One of the first moments that I realised my relationship with FP was entirely different to that of any I’d been in before was last September, when I went to France to stay with him for a week. It was the first time we had been together alone without a rowdy group of French people surrounding us, and the first time we had been together as a couple.
With other men boys, I’d desperately wanted to be looked after. I’d wanted to be taken care of, protected and treated like a precious, fragile ornament that could shatter at any given moment. I wanted to be treated with care. I wanted my happiness put first in every possible action.
Yes, it was selfish, but I was young. Anyway, the boys didn’t treat me the way I wanted to be treated, because they were thinking the same thing for themselves. They wanted to have their happiness put first. Frankly they didn’t want to compromise and neither did I.
And so the moment I felt this fierce, overwhelming urge to mother FP, to make sure he was never hurt, to protect him from all the pain that the world can cause, I knew this was something different, something new. All of a sudden I found that what I wanted more than anything else in the world was to know for sure that this man, strong and brave as he may be, would never be hurt again.
Sometimes when he comes home from work, and he’s had a hard day, I sit him down on the sofa, and hold him close to me, stroking his soft, blonde hair that smells of a mixture between baby powder and delicious musk, and holding his head against my breasts (not bosom!) like my baby. He is tired, his eyes close softly as I allow him some well earned rest. He is beautiful, lying there. He looks like an angel.
And when he has managed to unwind, and I feel the tension release slowly from his taught muscles, I plant a lingering kiss on his smooth, tanned forehead, before going to make his dinner.
He looks at me as I stand in the kitchenette; he asks me if I need help. I tell him not to move a muscle; that he must learn to relax. When I bring him his bottle of beer for the aperitif, he regards me, smiles gratefully and pulls on my hand so that I bend down slightly in order for him to kiss me. ‘I love you’, he tells me.
I love to take care of him, to make entirely sure that he’s happy. I look forward to the day when he comes home from work and I have run him a bubble bath (with a boat so that he doesn’t feel too feminine), and it pleases me greatly just to put on a wash and find his socks or shirts tangled and intertwined with my clothes, much like our two bodies when we sleep.
FP looks after me in the same caring way. He tells me he loves to wash my clothes, to hang them out to dry and to see my Snoopy pants next to his boxers.
On a Sunday, when I’ve taken my Methotrexate pills, he leads me from the bed to the sofa, carefully bringing my blankie (so what, I’m 21 and I have a blankie – don’t laugh!) and placing it on top of my limp body. He switches on the television, finds some girly programme I enjoy, before running along the road to the boulangerie to buy croissants for my breakfast.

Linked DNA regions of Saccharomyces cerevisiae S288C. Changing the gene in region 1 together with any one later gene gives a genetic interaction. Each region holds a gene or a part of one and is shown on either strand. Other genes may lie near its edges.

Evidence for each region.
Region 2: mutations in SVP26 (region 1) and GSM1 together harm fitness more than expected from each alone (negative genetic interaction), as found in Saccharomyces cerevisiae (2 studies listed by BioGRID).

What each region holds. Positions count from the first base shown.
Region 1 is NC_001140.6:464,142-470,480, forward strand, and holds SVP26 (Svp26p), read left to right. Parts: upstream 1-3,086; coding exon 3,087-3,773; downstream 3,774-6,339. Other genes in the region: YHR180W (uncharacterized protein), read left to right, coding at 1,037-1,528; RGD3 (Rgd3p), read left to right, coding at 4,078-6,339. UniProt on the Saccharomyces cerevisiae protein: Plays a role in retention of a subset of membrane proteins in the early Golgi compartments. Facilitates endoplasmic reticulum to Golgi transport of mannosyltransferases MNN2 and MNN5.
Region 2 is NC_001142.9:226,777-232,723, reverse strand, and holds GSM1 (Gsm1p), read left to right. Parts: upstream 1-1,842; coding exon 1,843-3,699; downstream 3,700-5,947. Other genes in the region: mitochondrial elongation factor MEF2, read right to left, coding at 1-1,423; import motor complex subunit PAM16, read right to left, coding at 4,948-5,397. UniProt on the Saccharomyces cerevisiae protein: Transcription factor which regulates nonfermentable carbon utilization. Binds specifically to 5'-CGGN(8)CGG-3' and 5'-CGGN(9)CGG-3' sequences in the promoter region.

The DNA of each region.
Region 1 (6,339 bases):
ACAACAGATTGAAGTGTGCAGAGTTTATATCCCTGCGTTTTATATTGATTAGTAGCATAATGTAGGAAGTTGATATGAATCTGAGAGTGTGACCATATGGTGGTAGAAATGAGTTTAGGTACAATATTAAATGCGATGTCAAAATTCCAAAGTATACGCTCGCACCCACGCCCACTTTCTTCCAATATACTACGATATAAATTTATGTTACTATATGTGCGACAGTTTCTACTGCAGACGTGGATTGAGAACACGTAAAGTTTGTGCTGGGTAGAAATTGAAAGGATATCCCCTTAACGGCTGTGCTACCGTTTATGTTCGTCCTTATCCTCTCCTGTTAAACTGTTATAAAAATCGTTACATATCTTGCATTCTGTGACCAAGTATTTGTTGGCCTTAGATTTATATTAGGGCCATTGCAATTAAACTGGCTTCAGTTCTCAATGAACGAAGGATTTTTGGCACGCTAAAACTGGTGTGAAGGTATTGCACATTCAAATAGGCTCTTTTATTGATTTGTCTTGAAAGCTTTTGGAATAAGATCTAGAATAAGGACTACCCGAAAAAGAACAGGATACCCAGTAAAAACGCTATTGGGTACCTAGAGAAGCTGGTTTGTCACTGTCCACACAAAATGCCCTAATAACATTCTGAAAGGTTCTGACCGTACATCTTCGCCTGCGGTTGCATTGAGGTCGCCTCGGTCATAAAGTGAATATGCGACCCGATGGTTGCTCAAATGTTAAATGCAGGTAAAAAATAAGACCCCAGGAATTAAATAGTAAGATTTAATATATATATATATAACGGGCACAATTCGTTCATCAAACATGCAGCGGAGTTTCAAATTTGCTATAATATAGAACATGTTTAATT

He takes care of me as though I am his own family, and I suppose, one day, I may be part of his family. The first time he kissed me, he awoke something within me that may have been dead, or may have never been alive at all until he came into my life. He taught me how to love and he taught me how to care.
In our first week together as a couple, we took care of one another, showed each other how much we felt for one another. When I fainted in the lobby of his apartment building, he carried me inside to the privacy of his own little room, making soothing noises to assure me I was alright. He gave me orange juice and sugar and I called him my hero.
When he became frustrated in the Parisian traffic jams I calmed him down, kissed all his stress away and made him smile. I distracted him from the other connards on the road who were beeping their horns and shaking their fists. I told him terrible jokes and sang along with the radio, watching out the corner of my eye as he failed to hold his laughter in.
In that first week he lifted me over puddles so that my very un-sensible shoes wouldn’t get wet and he carried me over small walls – tiny walls – just because.
And when he spoke about painful things in his life I comforted him, all the while I was crying inside, because this man I was falling deeply in love with had been hurt and I hadn’t been there to help him through it.
Is this a part of love? I suppose it is. They say that when you fall in love you ‘just know’, but I had told myself I’d fallen in love so many times before that I was shocked by this new yearning to protect a man. I’d been taught that men didn’t need to be protected, to be comforted or kept from pain. I know the day will come when he will be upset; one girl’s love alone can not keep a man from sadness. But that doesn’t stop me from trying. I can’t help but have this powerful, fierce urge to take FP’s beautiful soul and keep it from all harm forever, and maybe that is a large part of love. Compromisation, the willingness to do anything to make the other happy, and a fierce desire to protect.
Whatever it is, I like it.